When fully autonomous vehicles become mainstream, a new type of economy will emerge that will be worth $7 trillion by 2050, according to Intel.
Fully autonomous vehicles will bring forth a new “passenger economy” worth $7 trillion by 2050, according to new research from Intel and Strategy Analytics.
The passenger economy does not include the autonomous vehicle industry itself; rather, it’s a “peripheral” economy or a “side-effect” of autonomous vehicles becoming mainstream, Doug Davis, VP of Intel and GM of Intel’s Automated Driving Solutions Group, told journalists on Thursday.
While the predicted value can be disputed, Intel’s overarching point is that fully autonomous vehicles will generate new types of products, services, and business models as today’s drivers become tomorrow’s idle passengers.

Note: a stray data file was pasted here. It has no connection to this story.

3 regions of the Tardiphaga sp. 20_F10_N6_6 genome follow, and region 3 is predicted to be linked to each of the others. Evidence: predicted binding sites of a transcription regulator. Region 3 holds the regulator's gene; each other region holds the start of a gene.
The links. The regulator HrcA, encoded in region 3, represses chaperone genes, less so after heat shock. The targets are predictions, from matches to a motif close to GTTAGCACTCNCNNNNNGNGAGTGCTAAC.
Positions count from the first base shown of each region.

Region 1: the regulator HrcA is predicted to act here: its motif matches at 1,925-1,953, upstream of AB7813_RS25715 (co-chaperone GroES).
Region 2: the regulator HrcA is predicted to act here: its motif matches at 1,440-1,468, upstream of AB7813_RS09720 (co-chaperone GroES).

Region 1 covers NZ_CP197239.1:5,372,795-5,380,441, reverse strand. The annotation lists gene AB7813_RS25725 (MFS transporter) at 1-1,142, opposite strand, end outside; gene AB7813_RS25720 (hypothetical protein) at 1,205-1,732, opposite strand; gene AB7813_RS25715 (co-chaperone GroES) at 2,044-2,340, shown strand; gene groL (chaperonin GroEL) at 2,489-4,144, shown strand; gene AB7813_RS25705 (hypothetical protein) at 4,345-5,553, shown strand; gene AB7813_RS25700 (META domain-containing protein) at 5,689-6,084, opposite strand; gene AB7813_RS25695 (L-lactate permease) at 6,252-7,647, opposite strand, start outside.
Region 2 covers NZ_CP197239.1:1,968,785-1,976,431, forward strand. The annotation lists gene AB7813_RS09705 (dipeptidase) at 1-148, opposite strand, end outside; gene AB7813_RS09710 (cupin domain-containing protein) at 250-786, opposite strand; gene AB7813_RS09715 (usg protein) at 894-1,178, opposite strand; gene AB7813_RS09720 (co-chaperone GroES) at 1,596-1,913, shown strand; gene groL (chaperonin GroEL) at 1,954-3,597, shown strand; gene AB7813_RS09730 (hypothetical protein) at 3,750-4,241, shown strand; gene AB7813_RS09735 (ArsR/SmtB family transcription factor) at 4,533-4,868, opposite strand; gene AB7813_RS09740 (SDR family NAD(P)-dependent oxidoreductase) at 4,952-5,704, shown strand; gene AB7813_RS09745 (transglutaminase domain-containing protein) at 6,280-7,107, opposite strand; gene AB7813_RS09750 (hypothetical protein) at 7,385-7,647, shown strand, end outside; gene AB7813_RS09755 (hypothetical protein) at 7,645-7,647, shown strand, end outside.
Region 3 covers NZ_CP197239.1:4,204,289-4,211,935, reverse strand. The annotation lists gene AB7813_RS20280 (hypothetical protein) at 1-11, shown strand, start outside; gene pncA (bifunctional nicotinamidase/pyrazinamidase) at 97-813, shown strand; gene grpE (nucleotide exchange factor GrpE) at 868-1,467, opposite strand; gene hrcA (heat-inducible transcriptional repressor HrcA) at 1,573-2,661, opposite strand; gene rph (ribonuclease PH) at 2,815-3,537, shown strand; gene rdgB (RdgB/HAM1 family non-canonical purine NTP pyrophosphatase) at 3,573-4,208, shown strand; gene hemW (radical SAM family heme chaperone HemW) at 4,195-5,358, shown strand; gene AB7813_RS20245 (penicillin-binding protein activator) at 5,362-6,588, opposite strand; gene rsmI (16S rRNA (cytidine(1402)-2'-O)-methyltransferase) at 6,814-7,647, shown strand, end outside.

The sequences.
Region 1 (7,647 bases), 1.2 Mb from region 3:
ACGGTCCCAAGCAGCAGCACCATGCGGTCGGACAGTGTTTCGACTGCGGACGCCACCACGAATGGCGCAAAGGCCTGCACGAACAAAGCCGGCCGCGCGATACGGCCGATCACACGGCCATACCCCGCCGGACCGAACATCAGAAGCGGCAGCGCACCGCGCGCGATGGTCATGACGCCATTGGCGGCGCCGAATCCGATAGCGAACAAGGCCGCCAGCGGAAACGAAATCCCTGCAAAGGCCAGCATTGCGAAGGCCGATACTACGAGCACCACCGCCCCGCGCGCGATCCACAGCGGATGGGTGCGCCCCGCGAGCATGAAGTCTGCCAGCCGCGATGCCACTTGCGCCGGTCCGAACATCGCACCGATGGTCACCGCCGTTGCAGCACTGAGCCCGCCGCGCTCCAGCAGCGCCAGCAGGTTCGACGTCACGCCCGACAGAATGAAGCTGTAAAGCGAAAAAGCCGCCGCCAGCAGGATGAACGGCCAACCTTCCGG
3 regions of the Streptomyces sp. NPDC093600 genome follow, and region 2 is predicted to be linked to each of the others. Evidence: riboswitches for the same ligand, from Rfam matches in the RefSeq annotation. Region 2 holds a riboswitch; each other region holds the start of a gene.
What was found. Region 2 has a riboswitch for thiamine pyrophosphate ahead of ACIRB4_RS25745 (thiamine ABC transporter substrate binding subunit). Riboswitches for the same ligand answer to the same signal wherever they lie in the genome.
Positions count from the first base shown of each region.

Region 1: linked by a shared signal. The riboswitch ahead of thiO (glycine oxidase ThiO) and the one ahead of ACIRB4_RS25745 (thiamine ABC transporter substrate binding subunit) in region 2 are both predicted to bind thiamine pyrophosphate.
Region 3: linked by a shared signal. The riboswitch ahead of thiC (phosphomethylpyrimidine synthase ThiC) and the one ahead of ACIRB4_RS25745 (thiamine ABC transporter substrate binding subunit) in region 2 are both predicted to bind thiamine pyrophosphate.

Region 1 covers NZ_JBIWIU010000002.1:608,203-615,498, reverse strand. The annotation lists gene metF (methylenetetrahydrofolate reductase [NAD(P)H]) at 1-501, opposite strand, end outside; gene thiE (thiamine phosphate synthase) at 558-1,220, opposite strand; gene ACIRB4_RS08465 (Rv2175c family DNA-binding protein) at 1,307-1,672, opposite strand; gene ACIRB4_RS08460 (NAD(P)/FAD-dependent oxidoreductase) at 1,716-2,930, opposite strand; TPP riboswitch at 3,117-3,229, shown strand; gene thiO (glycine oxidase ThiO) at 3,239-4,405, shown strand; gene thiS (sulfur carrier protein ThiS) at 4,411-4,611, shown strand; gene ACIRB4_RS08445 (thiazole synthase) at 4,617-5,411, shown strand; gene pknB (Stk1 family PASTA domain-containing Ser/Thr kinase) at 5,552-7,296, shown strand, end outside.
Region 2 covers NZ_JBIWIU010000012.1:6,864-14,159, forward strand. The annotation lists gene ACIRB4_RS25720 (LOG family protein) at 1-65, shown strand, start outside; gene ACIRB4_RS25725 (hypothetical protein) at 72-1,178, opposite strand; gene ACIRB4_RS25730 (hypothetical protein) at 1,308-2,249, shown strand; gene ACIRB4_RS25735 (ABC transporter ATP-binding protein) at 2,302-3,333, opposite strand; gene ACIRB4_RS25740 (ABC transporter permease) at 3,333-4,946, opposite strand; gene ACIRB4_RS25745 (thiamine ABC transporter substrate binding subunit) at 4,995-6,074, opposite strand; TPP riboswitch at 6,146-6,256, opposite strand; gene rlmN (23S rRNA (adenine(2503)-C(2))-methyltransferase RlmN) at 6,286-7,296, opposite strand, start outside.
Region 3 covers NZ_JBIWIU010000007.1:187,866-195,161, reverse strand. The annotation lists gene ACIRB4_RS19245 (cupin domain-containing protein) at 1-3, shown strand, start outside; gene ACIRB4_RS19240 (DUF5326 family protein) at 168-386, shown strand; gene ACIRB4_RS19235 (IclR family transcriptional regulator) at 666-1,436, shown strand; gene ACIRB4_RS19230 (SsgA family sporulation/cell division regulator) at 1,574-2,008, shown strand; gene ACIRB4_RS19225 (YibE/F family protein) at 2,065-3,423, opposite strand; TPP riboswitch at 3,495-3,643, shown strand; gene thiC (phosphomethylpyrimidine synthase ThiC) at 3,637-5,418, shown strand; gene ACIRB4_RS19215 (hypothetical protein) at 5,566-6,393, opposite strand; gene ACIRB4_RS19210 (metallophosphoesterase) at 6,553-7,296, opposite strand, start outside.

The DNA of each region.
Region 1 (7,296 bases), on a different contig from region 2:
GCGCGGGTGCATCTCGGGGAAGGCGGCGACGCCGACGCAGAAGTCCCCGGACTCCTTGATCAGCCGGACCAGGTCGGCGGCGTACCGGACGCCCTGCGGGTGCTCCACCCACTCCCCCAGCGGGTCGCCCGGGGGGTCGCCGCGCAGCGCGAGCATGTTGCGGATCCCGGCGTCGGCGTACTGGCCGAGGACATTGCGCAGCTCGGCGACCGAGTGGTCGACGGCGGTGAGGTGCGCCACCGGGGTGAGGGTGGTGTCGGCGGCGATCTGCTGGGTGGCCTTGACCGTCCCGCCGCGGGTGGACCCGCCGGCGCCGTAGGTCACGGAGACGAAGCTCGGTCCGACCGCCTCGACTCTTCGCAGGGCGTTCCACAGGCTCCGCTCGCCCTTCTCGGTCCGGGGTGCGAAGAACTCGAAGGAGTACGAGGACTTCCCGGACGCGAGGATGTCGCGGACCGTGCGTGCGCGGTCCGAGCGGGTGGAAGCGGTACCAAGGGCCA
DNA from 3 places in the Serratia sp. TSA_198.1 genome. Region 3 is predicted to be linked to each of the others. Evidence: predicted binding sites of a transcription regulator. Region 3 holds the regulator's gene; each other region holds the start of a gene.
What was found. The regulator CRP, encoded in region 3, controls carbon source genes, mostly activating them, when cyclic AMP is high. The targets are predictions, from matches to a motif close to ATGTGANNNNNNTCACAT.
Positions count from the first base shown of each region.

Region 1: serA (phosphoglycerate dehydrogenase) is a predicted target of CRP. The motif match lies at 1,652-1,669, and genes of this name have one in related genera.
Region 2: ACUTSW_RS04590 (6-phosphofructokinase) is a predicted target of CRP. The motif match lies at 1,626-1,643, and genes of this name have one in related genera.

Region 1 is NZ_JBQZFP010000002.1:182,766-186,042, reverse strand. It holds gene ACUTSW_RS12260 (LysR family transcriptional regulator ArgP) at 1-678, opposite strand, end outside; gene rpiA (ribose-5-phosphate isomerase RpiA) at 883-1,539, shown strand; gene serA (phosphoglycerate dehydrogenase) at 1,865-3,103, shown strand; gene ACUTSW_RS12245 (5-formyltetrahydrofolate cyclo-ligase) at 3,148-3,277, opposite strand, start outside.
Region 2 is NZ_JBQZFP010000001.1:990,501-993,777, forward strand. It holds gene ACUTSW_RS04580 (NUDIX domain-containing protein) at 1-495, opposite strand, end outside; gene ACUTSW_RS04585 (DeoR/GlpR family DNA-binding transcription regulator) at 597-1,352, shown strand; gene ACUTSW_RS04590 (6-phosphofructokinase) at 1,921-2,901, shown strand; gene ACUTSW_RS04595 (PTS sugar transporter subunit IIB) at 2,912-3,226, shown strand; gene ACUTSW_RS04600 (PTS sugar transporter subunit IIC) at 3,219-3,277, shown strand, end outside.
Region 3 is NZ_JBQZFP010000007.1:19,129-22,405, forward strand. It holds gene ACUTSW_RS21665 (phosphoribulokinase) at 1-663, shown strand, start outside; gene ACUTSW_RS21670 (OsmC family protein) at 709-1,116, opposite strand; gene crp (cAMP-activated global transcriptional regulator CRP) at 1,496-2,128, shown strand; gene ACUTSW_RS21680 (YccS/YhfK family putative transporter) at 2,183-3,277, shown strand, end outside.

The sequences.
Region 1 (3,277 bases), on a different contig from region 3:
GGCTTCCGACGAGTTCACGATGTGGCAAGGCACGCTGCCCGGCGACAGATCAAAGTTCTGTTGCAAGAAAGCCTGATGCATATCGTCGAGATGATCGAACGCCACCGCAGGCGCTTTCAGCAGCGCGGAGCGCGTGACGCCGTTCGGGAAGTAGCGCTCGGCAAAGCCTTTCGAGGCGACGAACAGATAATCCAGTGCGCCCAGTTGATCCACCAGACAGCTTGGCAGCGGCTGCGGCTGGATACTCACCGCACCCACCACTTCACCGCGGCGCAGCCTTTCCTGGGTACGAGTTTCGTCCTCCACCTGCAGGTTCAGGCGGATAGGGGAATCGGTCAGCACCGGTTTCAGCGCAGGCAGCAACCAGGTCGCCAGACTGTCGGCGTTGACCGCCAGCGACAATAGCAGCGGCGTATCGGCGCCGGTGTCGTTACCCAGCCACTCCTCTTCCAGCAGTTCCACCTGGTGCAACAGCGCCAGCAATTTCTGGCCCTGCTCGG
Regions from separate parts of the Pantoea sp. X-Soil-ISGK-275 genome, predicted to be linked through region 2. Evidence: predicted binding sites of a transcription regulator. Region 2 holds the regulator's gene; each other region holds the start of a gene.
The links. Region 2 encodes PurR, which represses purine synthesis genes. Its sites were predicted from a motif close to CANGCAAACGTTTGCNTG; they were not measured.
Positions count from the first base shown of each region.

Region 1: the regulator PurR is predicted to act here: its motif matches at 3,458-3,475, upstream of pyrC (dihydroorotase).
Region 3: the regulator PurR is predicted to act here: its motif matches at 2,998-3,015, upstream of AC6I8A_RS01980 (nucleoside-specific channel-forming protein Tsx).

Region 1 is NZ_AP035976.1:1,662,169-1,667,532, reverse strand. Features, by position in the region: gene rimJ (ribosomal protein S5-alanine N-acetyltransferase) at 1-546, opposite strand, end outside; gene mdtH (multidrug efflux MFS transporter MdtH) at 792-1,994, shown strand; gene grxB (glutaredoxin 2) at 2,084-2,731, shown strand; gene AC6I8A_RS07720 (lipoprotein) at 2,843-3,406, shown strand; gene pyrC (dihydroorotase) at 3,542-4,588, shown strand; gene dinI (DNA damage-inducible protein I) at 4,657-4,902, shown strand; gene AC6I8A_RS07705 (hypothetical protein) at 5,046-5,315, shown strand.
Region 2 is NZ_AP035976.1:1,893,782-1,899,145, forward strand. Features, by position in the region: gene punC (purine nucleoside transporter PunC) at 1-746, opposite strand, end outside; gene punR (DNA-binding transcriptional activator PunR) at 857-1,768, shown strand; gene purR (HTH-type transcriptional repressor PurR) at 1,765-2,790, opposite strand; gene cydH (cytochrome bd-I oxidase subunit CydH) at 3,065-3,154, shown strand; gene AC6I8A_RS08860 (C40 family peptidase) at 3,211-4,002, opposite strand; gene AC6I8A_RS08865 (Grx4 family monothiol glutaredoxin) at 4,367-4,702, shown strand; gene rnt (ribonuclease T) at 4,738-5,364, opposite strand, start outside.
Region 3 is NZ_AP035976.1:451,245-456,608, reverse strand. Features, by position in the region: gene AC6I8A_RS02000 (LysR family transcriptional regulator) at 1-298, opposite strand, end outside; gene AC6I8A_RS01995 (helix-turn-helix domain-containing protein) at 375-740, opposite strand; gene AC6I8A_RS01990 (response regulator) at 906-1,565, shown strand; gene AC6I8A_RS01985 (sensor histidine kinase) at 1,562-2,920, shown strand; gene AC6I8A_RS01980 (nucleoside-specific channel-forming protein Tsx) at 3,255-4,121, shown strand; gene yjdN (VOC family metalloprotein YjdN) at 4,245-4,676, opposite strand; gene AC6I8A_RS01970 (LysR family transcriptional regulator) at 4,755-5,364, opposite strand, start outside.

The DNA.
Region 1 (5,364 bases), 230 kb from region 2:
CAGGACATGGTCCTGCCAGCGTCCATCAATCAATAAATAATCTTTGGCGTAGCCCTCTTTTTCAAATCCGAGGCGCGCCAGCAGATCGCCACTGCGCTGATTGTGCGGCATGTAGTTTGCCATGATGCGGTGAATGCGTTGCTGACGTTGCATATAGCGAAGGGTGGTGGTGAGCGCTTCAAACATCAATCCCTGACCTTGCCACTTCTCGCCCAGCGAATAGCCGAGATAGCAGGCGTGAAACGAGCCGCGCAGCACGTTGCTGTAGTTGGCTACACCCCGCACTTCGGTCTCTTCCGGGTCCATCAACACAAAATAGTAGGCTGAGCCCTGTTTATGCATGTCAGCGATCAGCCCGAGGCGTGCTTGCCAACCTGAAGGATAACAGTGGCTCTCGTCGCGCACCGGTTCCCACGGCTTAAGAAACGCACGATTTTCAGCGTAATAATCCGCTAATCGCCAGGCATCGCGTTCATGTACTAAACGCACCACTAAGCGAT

Given autonomous vehicles are expected to free more than 250 million hours of consumers’ commuting time per year in some of the most congested cities in the world, a key opportunity will be how to capitalise on all of the time people will save when they’re no longer having to drive, according to the Intel-Strategy Analytics study.
Due to the scope of the opportunity, Intel CEO Brian Krzanich said it would be wise for businesses to start thinking about their autonomous strategy now.
“Less than a decade ago, no one was talking about the potential of a soon-to-emerge app or sharing economy because no one saw it coming. This is why we started the conversation around the Passenger Economy early: To wake people up to the opportunity streams that will emerge when cars become the most powerful mobile data generating devices we use and people swap driving for riding,” Krzanich said.
“Mobility-as-a-service” will be the dominant business model, disrupting traditional patterns of vehicle ownership, maintenance, operations, and usage, according to Intel.
In fact, the chip giant envisions a future where individual vehicle ownership is less important, and shared commuting on autonomous vehicles is the norm.
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